Another attraction at Kalady is the Sankara Keerthi Sthamba Mandapam. This memorial was built by Kanchi Kamakoti Mutt. Two elephant statues greet the visitors at the entrance and the eight storied building takes us through the life and teachings of Sankaracharya.
One of South India’s biggest elephant rearing centers is located at Kodanad. Baby elephants rescued from forests in the region are brought here and give care. They are later trained to live in harmony with man; a very unique kind of schooling.
The training centre attracts a large number of visitors from across the world. It is 45 kilometers from Kochi.
Wedlocked to Vembanad lake, Kumalangi is a lovely, serene island that has been developed under the Integrated Tourism Village project as a model tourism village. Here one can see how tourism has grown without disturbing the natural beauty and ecological balance of the place.
Kumbalangi is surrounded by Vembanad Lake. More than a hundred Chinese fishing nets form a ring around the village, indicating both the occupation of the people here and the rich aquatic life in the area. Presence of dense mangroves ensures enough breeding ground for prawns, crabs, oysters and small fishes. Kumbalangi is 15 km away from Kochi and can be reached by road or by boat.
Visit Thripunithura Hill palace, the erstwhile official residence of the Kochi Royal Family, and witness the largest archeological museum of Kerala. Hill Palace, which was built in 1865, is situated at a distance of about 13kms from Kochi on Ernakulam- Chottanikkara route.
The palace complex consists of 49 buildings in the traditional architectural style of Kerala. The original traditional Ettukettu style design has been retained and renovated to house the heritage museum. But a portion in the north side, called the Hill Bungalow, is the handiwork of European architects. The central block has a unique, ancient British made lift. The museum gives a hint of the royal lifestyle and has paintings, carvings, etchings, majestic beds, weapons and samples of epigraphy. There is a small zoo and a botanical garden in the museum premises. The mini zoo has a deer park and a few peacocks.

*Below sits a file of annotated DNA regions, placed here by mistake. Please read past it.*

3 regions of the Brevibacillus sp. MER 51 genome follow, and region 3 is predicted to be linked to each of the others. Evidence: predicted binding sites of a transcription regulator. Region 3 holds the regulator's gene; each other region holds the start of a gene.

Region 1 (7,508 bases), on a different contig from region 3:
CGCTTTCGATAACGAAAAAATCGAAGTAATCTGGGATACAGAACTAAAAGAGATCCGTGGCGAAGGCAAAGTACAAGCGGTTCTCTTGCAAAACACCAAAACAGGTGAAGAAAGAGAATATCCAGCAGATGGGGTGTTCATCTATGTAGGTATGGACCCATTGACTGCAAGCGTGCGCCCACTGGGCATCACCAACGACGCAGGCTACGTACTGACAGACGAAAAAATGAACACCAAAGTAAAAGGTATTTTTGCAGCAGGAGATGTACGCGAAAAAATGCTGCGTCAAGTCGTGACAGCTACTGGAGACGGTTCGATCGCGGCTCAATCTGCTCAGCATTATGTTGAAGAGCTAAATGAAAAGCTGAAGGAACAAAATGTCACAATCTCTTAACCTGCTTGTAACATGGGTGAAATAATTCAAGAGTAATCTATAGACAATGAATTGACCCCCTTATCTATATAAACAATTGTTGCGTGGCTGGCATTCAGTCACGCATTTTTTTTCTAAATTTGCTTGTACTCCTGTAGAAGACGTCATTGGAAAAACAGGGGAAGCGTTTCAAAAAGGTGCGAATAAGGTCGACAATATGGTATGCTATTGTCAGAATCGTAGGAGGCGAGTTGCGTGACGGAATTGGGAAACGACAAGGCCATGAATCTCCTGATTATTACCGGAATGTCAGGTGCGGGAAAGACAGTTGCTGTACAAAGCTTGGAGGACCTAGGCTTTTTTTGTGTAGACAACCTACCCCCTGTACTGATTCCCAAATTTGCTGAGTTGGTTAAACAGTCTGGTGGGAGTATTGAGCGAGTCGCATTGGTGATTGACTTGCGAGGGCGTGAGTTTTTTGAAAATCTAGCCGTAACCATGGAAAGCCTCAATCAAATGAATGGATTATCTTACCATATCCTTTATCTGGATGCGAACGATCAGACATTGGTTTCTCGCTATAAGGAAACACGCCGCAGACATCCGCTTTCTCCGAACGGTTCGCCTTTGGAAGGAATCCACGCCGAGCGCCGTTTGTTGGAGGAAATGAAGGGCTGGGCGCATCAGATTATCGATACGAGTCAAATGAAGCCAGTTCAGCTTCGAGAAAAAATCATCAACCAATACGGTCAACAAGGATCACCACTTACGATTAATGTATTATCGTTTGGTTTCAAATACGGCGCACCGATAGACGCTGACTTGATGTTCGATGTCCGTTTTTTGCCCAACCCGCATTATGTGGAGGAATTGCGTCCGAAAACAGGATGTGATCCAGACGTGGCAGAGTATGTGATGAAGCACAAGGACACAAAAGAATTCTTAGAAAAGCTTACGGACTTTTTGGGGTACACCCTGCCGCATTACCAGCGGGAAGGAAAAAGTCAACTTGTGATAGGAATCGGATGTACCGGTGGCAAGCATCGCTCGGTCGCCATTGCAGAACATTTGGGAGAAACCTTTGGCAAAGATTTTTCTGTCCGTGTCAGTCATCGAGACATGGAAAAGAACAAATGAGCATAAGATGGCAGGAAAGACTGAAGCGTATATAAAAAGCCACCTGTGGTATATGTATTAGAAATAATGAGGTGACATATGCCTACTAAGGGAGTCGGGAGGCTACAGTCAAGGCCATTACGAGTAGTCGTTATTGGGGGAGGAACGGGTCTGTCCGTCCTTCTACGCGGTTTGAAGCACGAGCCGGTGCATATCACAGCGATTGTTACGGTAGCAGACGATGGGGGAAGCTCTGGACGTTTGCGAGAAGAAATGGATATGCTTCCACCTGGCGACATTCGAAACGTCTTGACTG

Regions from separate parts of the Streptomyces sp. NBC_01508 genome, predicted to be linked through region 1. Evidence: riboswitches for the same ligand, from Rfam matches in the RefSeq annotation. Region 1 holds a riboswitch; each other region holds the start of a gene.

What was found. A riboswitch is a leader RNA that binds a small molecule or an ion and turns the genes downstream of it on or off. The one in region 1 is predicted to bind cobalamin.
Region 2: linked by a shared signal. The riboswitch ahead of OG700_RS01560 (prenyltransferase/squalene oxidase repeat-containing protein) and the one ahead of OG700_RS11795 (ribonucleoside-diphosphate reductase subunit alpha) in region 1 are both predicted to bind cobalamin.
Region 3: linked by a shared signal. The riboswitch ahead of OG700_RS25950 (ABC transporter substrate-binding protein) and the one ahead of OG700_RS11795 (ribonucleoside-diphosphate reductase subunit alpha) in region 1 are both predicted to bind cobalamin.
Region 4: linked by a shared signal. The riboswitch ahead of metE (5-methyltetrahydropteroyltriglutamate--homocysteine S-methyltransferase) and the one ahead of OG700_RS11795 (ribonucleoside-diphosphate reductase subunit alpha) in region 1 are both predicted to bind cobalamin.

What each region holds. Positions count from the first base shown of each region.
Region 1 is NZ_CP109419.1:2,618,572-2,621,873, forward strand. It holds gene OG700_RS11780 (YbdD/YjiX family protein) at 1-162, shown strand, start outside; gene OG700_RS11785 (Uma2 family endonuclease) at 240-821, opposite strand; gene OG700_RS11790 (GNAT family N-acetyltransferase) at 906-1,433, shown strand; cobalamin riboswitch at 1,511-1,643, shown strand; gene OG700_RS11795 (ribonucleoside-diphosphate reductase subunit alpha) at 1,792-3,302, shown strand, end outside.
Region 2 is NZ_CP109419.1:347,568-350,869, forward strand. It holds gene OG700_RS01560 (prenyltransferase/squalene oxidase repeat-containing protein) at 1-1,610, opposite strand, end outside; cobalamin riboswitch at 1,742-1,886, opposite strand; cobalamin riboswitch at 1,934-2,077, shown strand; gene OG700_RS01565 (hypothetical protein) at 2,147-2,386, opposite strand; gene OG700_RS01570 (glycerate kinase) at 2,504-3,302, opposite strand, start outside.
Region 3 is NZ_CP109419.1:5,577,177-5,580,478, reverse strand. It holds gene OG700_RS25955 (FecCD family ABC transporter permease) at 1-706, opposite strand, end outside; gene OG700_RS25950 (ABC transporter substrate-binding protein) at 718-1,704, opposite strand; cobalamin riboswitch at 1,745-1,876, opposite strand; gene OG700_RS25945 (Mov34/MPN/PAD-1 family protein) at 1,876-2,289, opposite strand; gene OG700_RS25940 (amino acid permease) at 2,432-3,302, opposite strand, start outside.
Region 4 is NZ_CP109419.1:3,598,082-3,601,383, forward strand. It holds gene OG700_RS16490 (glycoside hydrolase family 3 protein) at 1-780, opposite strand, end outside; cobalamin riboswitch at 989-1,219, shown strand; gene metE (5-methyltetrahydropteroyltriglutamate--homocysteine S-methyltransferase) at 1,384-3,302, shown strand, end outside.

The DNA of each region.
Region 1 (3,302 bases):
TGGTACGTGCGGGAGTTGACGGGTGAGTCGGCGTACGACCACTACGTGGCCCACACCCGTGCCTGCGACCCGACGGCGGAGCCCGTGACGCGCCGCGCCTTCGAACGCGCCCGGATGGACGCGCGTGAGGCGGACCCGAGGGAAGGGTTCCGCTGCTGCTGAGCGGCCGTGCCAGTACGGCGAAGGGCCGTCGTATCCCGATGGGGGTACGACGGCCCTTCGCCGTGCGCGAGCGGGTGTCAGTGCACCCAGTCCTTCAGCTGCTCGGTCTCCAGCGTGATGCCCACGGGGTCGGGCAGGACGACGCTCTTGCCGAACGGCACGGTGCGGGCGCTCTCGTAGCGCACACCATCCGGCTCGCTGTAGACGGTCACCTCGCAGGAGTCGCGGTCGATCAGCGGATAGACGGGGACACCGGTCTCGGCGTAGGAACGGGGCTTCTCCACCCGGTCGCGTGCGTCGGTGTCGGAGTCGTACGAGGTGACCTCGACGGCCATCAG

Bolghatty palace, built by the Dutch in 1744, has now been converted into a luxury heritage hotel by the KTDC. One of the oldest existing Dutch palaces outside Holland, it was from here the Resident of Cochin ruled, during British colonialism.
Bolghatty is a small and lovely island and is just three kilometers away from the city mainland. One can have beautiful views of the Kochi harbor and the Arabian Sea from the palace premises. Peaceful and fascinating, the palace is an experience to relish.
Kochi’s waterfront is decorated by dozens of Chinese fishing nets, locally called ‘Cheena vala’. They denote a legacy of centuries old trading relation with China.
The fishing nets were introduced here by Chinese explorer Zheng He in the 14th century. They are set up on bamboo or teak poles and horizontally suspended over the sea. These nets, having a length of around 20 metres, can be dipped into the water and lifted to catch fish. Plenty of these nets adorn the coastal areas of Fort Kochi and nearby places. The nets standing upright in mid air during sunset are really a stunning spectacle.
With its uniqueness in architecture and planning, Fort Kochi stands apart from other towns in Kerala. European influence is very much evident here. Fort Kochi is blessed with a nice beach as well.
The St. Francis Church, built by the Portuguese, is the prime attraction of the place. This church is considered the first one built by Europeans in India. The body of Portuguese sailor Vasco Da Gama was buried here. Close to St. Francis Church is the Santa Cruz Church stands the Santa Cruz Basilica. Steeped in history, the church reflects the architectural opulence of the gothic style Fort Kochi lies 10 km away from the heart of the city.